Armed Forces and Emergency Services unite for Stadium of Light event

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Armed Forces, Emergency Services and businesses from across the country gathered at the event.

“It’s a real celebration of the Armed Forces and Emergency Services,” say the organisers of a gathering which featured exhibitors from Sunderland and across the country.

The National Armed Forces & Emergency Services Event 2024 at the Stadium of Light.

The National Armed Forces & Emergency Services Event 2024 at the Stadium of Light.
The National Armed Forces & Emergency Services Event 2024 at the Stadium of Light.

More than 300 people attended the National Armed Forces & Emergency Services Event 2024 at the Stadium of Light.

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Almost 50 exhibitors were in attendance, from virtual reality and cyber security stands to pathways to training and employment and local charities.

“This event follows the success of last year’s inaugural event and we’re looking to do it every year, “ said Mal Robinson, event and content director. “There’s a real synergy between the Armed Forces and the blue light services and this event is a real celebration of that.

“A lot of those who leave the Forces end up going into the emergency services. It’s a really open event, with a breakfast club, careers fair and training opportunities, a STEM village for students, as well as an education aspect with stands from the likes of The Connor Brown Trust.”

There was almost 50 exhibitorsThere was almost 50 exhibitors
There was almost 50 exhibitors

Connor’s parents Tanya and Simon were on hand to raise awareness of the life-saving benefits of Bleed Kits which they’ve distributed across the region in their son’s name after he was murdered via a knife attack while enjoying a night out in Sunderland city centre in February 2019.

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In cases like his, the bleed kits can make the difference between life and death, giving the victims a vital few more moments before professional medical assistance arrives.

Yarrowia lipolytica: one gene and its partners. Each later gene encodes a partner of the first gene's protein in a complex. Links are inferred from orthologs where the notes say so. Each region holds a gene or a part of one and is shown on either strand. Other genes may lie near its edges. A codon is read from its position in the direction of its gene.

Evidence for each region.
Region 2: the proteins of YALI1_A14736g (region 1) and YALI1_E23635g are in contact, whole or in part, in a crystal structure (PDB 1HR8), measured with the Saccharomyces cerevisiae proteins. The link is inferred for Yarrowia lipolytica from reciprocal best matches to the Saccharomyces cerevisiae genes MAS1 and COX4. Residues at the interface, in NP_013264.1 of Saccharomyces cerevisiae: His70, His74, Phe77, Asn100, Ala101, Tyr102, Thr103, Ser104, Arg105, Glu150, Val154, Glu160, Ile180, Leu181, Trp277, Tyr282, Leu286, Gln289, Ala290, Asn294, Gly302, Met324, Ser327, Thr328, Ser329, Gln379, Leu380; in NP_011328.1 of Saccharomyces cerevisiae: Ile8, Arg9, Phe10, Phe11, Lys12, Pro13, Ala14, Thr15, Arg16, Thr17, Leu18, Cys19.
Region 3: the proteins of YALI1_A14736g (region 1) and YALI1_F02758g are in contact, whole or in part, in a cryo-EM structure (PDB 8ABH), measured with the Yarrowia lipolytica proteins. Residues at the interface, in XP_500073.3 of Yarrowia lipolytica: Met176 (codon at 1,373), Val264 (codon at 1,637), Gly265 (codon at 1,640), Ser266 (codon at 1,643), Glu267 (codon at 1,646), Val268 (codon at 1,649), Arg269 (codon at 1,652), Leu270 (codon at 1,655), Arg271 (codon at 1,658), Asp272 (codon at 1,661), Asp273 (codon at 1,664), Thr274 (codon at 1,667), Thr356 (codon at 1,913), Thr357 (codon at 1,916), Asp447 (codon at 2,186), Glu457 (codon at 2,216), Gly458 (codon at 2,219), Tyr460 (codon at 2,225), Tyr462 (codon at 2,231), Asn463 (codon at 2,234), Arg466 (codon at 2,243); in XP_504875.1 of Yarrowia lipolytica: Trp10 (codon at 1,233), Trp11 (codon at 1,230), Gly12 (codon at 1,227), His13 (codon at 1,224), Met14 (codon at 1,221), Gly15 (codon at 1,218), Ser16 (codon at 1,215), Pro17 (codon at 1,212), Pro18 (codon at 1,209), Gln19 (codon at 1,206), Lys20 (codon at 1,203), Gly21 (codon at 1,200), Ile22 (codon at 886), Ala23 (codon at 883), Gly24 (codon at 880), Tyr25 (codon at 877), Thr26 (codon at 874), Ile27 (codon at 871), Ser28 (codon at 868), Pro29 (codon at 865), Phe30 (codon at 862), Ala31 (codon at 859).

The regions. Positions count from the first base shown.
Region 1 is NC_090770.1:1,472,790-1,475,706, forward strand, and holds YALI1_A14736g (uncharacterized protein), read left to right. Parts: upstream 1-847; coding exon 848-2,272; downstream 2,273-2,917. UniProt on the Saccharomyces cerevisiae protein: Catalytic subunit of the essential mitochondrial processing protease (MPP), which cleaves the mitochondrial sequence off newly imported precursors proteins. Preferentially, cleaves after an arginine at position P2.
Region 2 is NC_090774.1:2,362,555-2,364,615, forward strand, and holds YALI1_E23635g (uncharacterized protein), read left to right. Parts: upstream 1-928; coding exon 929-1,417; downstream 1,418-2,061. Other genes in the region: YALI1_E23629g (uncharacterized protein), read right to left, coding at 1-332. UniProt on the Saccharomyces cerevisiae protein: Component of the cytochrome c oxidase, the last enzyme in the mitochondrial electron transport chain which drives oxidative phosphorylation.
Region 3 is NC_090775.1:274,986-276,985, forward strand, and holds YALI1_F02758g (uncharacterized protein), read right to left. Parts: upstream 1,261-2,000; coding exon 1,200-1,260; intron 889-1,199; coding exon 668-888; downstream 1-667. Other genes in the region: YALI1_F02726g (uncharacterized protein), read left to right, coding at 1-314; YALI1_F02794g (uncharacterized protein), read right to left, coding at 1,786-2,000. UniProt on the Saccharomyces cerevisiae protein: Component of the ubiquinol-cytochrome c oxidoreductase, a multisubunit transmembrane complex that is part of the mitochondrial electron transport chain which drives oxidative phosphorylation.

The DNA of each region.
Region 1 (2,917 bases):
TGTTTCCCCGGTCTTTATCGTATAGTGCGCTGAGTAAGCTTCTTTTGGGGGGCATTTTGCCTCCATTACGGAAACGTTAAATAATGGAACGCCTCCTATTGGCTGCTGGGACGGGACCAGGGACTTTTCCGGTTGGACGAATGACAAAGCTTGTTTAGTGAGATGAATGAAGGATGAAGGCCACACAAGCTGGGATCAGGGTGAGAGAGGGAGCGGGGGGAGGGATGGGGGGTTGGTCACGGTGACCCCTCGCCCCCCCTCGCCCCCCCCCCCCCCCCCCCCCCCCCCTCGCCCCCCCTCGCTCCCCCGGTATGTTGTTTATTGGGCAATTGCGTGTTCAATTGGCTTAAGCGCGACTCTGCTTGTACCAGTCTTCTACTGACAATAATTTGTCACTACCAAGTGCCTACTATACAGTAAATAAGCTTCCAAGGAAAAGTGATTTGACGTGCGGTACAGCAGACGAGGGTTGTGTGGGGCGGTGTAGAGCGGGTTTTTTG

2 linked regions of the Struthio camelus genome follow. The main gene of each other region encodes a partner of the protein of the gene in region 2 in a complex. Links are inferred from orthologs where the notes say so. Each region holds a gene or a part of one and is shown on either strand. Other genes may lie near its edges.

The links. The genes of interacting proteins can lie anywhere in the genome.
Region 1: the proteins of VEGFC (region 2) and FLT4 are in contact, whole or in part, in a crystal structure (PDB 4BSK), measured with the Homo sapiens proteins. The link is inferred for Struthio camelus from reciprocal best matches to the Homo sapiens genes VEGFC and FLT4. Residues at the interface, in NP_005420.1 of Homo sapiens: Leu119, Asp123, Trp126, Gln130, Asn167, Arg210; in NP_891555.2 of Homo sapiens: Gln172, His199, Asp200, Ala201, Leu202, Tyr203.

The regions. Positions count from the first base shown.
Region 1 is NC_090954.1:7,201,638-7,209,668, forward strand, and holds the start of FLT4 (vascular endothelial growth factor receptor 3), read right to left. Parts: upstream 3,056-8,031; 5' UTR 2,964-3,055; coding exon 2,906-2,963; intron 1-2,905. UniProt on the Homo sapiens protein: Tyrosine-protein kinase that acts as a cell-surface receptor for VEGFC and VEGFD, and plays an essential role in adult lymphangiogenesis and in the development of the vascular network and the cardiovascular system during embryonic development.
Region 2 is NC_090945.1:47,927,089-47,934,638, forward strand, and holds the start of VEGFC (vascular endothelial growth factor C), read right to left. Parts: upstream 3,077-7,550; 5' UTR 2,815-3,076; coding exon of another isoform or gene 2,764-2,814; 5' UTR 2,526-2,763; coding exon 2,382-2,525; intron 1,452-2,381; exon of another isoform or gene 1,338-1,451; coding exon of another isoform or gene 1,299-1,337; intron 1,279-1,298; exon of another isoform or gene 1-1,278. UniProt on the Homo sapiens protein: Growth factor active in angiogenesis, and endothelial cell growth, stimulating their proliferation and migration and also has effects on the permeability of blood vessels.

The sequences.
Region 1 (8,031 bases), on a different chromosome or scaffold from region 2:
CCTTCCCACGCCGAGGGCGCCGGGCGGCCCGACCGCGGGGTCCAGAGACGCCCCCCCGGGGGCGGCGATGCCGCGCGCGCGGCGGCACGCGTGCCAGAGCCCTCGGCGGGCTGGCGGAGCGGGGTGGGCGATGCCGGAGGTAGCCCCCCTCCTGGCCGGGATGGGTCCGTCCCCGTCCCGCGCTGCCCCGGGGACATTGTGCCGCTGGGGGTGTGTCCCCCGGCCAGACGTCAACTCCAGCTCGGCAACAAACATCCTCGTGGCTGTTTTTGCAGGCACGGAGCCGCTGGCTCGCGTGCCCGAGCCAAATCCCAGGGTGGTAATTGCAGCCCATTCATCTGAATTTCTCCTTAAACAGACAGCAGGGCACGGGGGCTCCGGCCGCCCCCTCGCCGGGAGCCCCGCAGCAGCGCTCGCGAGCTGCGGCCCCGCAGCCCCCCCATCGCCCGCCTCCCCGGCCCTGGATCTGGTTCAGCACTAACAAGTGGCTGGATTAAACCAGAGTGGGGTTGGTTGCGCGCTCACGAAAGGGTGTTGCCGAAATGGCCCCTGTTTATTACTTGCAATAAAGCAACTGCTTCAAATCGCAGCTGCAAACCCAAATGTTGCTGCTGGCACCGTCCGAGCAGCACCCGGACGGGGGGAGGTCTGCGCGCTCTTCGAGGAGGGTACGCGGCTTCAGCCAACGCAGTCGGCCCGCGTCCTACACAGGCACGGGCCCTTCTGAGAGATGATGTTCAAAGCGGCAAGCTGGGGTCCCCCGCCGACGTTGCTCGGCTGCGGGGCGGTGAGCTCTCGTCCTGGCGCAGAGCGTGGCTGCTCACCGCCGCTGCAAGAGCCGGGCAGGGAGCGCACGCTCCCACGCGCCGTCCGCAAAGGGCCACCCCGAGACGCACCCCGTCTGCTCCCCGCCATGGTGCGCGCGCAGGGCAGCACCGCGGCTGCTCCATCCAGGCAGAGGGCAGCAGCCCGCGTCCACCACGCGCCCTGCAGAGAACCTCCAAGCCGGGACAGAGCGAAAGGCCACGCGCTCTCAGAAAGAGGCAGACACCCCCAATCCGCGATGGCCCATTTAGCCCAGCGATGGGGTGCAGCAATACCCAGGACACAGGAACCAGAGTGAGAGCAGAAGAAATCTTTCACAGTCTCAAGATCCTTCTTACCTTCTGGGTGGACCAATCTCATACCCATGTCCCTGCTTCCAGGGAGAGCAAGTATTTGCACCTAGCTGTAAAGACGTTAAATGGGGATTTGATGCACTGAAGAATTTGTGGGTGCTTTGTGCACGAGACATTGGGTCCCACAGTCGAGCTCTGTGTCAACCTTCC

Connor Brown’s parents, Tanya and SimonConnor Brown’s parents, Tanya and Simon
Connor Brown’s parents, Tanya and Simon

As well as in cases of knife crime, the kits are also a life-saving tool in other incidents, such as falls and road traffic accidents.

Tanya said: “We were delighted to be invited as it’s a great opportunity to show what we do and for people to get a better look at the kits and to see what’s in them and ask questions.

“You can’t do any harm with these kits, all you are doing is preventing loss of blood. Doing nothing when you see someone in need of these kits is not an option, even if you just use a t-shirt. Those few minutes before the emergency services get there could save someone’s life.”

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Connor’s parents are also backing the Knife Angel campaign, which will see the thought-provoking sculpture, created by artist Alfie Bradley by blades handed in during amnesties held by police forces across the country, arrive in Keel Square in June.

Ger Fowler of Veterans in CrisisGer Fowler of Veterans in Crisis
Ger Fowler of Veterans in Crisis

Ger Fowler of Sunderland-based Veterans in Crisis was also among the exhibitors to help the city’s veterans community, which is one of the largest in the UK.

“Often people in the Armed Forces don’t think they have transferable skills to other careers, but they most definitely do,” said Ger.

“Things like time management fits into any job and the work ethic of Armed Forces personnel makes them very employable. Events like this are a great way of making connections.”

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